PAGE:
Secondary schools in the Netherlands are seeing a disproportionate rise in the number of students infected with coronavirus. One expert believes this is because schools need stricter measures.
Secondary schools are now the fourth highest source of coronavirus infections in the Netherlands. Last week saw several outbreaks in classrooms across the country and the question of whether more measures should be implemented has arisen.
Pediatrician epidemiologist, Patricia Bruijning, told Nieuwsuur on Sunday that this comes down to many infections taking place under the radar. She pointed out that young people may be carriers of the virus without knowing:
“It is precisely from teenagers that we know that they often go through an infection without or with few complaints. That is why we suspect that a lot is happening under the radar.”
More testing and measures in schools
In order to prevent the further increase in the number of infections in schools, she believes more students need to be tested. On top of this, she argues that the measures that apply outside of schools need to also be implemented within schools.
“We have already taken a lot of measures outside the schools. If we want to go down with the numbers, I think we should also look at the schools.”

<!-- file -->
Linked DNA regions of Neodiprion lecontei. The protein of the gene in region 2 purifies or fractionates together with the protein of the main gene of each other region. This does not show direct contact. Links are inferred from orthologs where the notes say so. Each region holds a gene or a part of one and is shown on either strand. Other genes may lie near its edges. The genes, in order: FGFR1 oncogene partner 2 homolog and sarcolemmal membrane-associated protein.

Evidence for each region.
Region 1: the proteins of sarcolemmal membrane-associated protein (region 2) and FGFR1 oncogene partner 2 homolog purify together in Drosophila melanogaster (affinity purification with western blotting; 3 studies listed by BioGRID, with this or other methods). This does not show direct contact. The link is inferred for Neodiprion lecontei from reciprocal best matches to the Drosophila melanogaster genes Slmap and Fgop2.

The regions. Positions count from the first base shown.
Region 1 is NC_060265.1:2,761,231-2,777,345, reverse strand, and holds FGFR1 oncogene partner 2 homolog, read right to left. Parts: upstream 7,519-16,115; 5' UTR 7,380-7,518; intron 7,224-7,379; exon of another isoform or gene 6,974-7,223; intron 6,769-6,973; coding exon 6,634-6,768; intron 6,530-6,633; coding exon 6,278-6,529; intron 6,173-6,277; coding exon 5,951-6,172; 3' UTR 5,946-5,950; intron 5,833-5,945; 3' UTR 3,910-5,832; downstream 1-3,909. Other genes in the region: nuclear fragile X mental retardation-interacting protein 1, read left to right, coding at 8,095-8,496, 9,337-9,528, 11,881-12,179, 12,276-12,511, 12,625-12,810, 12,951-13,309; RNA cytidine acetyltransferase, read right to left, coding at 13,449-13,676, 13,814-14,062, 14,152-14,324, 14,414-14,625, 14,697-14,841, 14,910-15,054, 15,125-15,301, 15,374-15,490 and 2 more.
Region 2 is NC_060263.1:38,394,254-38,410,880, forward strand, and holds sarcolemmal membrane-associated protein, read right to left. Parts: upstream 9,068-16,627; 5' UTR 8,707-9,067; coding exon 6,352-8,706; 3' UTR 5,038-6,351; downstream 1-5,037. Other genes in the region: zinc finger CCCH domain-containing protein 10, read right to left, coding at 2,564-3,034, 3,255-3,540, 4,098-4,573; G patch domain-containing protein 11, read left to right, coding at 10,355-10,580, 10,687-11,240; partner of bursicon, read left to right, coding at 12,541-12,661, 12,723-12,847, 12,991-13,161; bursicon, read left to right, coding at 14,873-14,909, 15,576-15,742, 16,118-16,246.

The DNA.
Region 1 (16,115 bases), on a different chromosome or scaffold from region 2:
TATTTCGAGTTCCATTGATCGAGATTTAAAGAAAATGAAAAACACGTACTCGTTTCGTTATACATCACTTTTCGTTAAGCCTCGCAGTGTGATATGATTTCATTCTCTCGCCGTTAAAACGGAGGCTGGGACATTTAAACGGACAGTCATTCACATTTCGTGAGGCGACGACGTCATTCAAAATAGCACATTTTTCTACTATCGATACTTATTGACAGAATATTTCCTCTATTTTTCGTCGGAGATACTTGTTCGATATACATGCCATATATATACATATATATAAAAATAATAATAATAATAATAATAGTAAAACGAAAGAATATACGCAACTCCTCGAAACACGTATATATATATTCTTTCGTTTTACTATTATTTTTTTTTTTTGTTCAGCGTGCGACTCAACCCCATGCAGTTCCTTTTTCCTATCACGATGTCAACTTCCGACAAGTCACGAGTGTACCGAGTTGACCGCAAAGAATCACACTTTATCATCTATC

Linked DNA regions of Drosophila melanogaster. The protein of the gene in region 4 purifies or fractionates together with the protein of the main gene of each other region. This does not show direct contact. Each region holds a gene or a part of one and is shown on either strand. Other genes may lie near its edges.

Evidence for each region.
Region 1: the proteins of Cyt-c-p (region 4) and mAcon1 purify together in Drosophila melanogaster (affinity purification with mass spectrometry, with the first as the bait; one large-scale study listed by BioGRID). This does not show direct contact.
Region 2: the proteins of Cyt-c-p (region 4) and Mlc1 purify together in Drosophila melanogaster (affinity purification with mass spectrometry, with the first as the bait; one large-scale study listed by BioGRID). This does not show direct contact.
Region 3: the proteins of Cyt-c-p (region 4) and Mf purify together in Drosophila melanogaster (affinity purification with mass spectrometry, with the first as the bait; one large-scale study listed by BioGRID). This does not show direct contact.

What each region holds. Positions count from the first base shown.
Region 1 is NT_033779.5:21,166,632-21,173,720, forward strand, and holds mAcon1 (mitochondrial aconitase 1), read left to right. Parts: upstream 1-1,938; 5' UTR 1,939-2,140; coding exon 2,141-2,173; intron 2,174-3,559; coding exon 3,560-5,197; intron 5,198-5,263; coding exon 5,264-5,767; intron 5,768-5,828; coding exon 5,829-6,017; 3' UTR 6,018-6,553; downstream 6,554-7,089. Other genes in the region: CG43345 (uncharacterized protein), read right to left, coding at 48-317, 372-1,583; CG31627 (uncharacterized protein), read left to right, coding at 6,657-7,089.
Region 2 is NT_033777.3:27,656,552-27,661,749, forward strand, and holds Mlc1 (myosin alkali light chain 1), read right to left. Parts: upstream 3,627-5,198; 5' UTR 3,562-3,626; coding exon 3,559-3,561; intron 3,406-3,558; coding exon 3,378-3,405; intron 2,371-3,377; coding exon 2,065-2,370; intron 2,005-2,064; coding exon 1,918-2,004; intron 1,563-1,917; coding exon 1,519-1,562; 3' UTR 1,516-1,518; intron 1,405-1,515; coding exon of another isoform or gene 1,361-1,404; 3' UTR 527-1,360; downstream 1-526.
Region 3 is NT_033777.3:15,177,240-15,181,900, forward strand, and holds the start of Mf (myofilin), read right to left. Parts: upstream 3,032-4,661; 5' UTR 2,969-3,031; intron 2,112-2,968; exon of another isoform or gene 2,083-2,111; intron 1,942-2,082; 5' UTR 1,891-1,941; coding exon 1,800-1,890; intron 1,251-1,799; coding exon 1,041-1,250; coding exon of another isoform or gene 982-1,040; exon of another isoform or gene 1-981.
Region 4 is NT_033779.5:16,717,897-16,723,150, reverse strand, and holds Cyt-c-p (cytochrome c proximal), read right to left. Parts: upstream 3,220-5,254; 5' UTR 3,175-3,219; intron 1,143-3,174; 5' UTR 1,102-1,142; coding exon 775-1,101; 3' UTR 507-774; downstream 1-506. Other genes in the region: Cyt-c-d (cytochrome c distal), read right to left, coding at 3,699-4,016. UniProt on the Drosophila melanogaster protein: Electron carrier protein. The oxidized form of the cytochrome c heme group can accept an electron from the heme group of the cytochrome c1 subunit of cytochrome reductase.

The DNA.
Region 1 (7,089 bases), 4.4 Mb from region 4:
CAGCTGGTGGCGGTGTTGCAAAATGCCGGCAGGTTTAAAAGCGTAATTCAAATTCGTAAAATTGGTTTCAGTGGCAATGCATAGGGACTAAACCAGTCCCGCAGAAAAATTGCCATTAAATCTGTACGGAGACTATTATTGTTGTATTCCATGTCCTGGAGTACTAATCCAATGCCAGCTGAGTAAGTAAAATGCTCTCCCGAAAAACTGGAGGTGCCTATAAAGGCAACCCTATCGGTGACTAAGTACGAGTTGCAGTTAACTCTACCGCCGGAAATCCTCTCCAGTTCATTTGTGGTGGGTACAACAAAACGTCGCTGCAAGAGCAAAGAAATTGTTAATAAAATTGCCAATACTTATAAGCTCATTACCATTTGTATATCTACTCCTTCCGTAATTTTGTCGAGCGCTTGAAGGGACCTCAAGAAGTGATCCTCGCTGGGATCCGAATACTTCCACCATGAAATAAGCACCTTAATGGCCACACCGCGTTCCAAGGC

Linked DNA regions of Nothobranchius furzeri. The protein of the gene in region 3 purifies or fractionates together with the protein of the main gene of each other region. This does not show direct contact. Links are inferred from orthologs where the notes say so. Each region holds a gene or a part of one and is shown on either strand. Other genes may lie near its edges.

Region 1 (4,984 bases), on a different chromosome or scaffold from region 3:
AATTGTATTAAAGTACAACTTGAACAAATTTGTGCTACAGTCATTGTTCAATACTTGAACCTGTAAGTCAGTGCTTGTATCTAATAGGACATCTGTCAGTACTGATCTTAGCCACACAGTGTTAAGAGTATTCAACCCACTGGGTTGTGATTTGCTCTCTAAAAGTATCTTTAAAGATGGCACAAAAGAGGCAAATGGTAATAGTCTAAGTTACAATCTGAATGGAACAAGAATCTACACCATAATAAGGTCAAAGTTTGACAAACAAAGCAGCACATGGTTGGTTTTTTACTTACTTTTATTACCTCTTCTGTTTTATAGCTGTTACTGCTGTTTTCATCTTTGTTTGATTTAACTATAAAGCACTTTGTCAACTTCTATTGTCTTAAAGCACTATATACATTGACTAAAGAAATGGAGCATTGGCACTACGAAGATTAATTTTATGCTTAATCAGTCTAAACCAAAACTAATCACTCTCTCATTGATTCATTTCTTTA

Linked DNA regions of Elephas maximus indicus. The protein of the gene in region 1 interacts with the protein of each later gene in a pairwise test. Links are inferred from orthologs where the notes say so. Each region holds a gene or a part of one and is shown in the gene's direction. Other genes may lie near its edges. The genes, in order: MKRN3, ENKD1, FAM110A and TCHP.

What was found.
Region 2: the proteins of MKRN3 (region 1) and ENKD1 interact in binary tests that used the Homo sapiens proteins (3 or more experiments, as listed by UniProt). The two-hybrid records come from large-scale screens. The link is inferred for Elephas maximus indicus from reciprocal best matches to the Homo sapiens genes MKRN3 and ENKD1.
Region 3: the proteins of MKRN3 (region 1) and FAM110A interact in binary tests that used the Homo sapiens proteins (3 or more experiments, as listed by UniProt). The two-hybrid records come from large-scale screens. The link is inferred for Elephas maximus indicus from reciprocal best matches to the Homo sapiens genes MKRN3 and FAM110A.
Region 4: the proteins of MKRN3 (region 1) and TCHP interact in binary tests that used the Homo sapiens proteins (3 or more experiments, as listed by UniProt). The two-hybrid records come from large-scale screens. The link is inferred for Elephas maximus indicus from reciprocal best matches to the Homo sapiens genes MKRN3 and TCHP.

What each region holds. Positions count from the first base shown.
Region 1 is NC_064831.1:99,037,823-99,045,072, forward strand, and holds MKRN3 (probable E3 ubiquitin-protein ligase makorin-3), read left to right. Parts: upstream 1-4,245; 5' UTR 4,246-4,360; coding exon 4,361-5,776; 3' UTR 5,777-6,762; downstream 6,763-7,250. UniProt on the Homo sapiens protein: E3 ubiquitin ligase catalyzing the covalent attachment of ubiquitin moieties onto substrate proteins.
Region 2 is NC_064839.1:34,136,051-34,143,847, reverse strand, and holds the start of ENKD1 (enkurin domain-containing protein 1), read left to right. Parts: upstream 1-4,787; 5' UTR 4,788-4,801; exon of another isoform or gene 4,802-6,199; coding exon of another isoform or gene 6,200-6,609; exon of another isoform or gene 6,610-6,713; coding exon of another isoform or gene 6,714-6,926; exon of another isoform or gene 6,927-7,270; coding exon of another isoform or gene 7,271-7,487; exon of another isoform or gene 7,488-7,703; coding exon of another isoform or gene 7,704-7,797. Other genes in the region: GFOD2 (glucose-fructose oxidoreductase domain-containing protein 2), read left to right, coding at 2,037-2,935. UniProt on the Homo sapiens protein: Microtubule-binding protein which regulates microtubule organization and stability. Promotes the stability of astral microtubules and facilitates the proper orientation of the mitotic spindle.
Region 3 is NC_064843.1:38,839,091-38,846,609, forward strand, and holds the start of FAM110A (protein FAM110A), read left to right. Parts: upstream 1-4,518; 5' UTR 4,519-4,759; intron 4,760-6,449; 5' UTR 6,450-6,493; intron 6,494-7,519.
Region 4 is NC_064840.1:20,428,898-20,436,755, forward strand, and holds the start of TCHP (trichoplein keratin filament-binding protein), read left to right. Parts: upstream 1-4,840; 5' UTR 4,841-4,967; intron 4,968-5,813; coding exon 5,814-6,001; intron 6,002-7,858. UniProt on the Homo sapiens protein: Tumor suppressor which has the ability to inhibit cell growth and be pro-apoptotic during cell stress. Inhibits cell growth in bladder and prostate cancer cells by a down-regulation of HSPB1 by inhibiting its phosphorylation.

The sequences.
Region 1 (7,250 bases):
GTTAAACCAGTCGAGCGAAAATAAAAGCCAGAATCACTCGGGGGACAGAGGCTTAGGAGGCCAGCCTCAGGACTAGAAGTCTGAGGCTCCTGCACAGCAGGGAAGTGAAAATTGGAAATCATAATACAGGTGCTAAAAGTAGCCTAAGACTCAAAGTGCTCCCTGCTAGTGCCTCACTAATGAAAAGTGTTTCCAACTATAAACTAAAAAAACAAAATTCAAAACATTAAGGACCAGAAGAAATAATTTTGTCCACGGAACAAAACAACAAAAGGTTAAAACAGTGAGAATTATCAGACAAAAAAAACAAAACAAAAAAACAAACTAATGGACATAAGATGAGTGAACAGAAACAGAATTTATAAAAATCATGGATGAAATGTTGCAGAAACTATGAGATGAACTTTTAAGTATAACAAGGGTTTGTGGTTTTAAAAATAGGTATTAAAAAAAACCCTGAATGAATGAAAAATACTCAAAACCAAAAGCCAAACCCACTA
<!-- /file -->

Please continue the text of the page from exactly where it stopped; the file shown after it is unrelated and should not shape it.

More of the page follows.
While she doesn’t see the maintenance of appropriate distance as feasible in schools, she does suggest that break times and classroom end times should be staggered.
More clarity needed from the OMT
The Trade Union, Teachers in Action, is in agreement with Bruijning. “There does seem to be more going on in schools when it comes to corona infections than was previously claimed” Chairman, Peter Althuizen tells the NOS. “A poll among our members shows that there is an urgent and compelling recommendation for additional measures.”
He believes that the arbitrariness of the current school measures has been much cause for confusion. Measures have been drawn up by both the union and the secondary education council but schools struggle with how and what to implement.
For the moment, the main protocol when there is an outbreak is for schools is to contact their GGD for advice. This results in different schools adopting different measures, a source of further confusion.
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